After Da’wah: Supporting Reverted Muslims

Published February 1, 2015

By Dr. Shahid Athar

Da’wah, that is, invitation to Islam, is an order of Allah, a practice of Prophet Mohammed (peace be upon him), and a necessary aspect of faith. When a person opens his or her heart to guidance from a da’i, with the mercy of Allah and His permission, and becomes a Muslim, what then does he or she experience in terms of the transition to living as a Muslim? Entering into the Muslim community, they often are not sure how to dress or whether to take a new name or keep the name their parents gave them at birth. New Muslims may not be sure how to proceed in learning the correct way to pray or fast, what books they should read to acquire more knowledge about Islam, or what needs to be changed in their dietary habits, and so on.
Follow-up with a new Muslim after da’wah is crucially important. Without help and support, the new Muslim might get discouraged or feel lost. It is essential for each community to have a plan and a structure in place to monitor the progress of a new Muslim in terms of his or her overall well-being, Islamic education, and assimilation into the community. The local Muslim community must take responsibility to help assimilate the revert. Otherwise the journey – from the first realization that Islam is the ultimate truth, to ongoing, lifelong efforts to increase knowledge, deepen eman, and conform one’s character and everyday behavior to Islam’s moral code – will be very difficult. His family might be indifferent to his conversion or even hostile, rather than supportive of his search for truth. The female revert may find that her family rejects her because of the Islamic dress requirements, or if she works, she may further find new challenges and difficulties at her job.

 When a person opens his or her heart to guidance from a da’i, with the mercy of Allah and His permission, and becomes a Muslim, what then does he or she experience in terms of the transition to living as a Muslim?

If this new Muslim is coming out of prison, there are additional issues. There are 1.5 million inmates in the U.S., out of which over 100,000 are Muslims. Most were not Muslim when they entered the prison but then reverted through the guidance of Allah and the d’awah provided by fellow Muslim inmates, Muslim chaplains, or volunteers. Muslim inmates have many challenges and needs while in prison, and many more when they are released. While in prison, they face numerous obstacles from the prison system about their Islamic practices including praying, reading Qur’an, fasting, and eating halal food. Upon release, It may also be difficult for them to find a job or to find a local Islamic center where they feel welcomed and valued as a revert.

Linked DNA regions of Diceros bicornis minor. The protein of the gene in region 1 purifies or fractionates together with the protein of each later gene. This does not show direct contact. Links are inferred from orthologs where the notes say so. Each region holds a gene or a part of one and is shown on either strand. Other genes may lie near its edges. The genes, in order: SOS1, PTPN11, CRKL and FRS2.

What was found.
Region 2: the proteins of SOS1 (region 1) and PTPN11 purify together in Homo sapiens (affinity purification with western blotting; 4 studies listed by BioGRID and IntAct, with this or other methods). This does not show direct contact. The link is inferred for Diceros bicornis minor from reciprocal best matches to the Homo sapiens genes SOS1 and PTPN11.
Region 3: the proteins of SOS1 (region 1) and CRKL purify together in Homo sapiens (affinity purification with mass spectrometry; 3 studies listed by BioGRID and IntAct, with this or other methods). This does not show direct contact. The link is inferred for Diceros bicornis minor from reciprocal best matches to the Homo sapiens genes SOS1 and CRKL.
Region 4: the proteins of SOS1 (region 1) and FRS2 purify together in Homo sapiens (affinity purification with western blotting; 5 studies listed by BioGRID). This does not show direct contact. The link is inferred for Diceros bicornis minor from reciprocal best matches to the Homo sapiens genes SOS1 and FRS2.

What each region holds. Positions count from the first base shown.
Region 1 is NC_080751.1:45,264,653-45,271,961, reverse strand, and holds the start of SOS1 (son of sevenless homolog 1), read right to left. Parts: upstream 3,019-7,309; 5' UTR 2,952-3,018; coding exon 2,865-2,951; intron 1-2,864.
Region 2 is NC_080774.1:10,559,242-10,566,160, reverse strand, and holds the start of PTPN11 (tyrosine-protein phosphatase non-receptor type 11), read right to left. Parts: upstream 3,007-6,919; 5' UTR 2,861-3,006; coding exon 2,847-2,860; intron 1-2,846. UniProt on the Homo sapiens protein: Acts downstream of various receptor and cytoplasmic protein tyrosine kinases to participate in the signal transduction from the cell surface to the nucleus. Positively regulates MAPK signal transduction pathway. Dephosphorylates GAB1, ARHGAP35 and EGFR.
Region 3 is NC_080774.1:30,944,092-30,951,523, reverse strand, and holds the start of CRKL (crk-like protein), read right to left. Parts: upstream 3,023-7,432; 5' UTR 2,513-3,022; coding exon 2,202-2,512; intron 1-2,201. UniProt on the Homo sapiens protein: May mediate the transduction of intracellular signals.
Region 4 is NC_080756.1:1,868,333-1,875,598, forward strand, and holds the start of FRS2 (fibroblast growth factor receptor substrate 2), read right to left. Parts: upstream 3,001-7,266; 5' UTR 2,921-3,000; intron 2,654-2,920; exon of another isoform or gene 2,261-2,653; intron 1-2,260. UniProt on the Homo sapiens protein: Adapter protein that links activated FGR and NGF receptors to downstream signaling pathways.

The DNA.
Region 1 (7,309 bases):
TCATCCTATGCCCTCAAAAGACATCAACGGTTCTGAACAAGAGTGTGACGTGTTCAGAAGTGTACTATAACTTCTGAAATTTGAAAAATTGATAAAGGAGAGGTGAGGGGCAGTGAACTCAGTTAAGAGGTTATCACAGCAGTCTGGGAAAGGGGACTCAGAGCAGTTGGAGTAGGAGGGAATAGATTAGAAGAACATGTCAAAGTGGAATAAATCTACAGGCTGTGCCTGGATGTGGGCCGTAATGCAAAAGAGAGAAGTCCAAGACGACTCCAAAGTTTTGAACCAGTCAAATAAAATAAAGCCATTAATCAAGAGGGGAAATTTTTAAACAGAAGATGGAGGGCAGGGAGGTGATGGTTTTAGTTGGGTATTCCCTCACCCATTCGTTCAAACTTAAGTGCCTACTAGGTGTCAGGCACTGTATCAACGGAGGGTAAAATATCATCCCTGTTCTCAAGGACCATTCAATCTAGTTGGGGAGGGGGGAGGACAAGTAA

Abu Musa narrated that Prophet Muhammad, peace be upon him, said, “A faithful believer to a faithful believer is like the bricks of a wall, enforcing each other.” While [saying that] the Prophet clasped his hands, by interlacing his fingers. To fully support the new revert and reinforce his or her newly growing eman, communities can do a number of things as part of an overall plan. First, there should be a welcome committee in the Islamic center which oversees the welcoming of each new Muslim to their community. Second, the Islamic center can organize a mentoring program to provide one-to-one caring, guidance, and help to the revert. The mentor will be involved directly with the revert so as to know what his or her personal survival needs are, as well as providing extra emotional support when necessary. Third, a budget to provide financial assistance to those reverts who need it is essential since financial pressures on new Muslims can have devastating and lasting effects on their commitment to the deen. And finally, a class or series of classes for new reverts is extremely important so that they are provided with a solid foundation of basic Islamic knowledge upon which to build their dedication to Islam, a lifelong seeking of knowledge, and a sense of shared personal growth and religious conviction with other community members. They should be made to feel like they fit seamlessly, like a brick placed snugly, perfectly, into the strong wall of Muslim fellowship and solidarity – like Islam and their new community have become their stronghold and fortification for life.

Dr. Shahid AtharAuthor Shahid Athar, MD, FACP, FACE is a physician (endocrinologist) in private practice and on the faculty of Indiana University School of Medicine (

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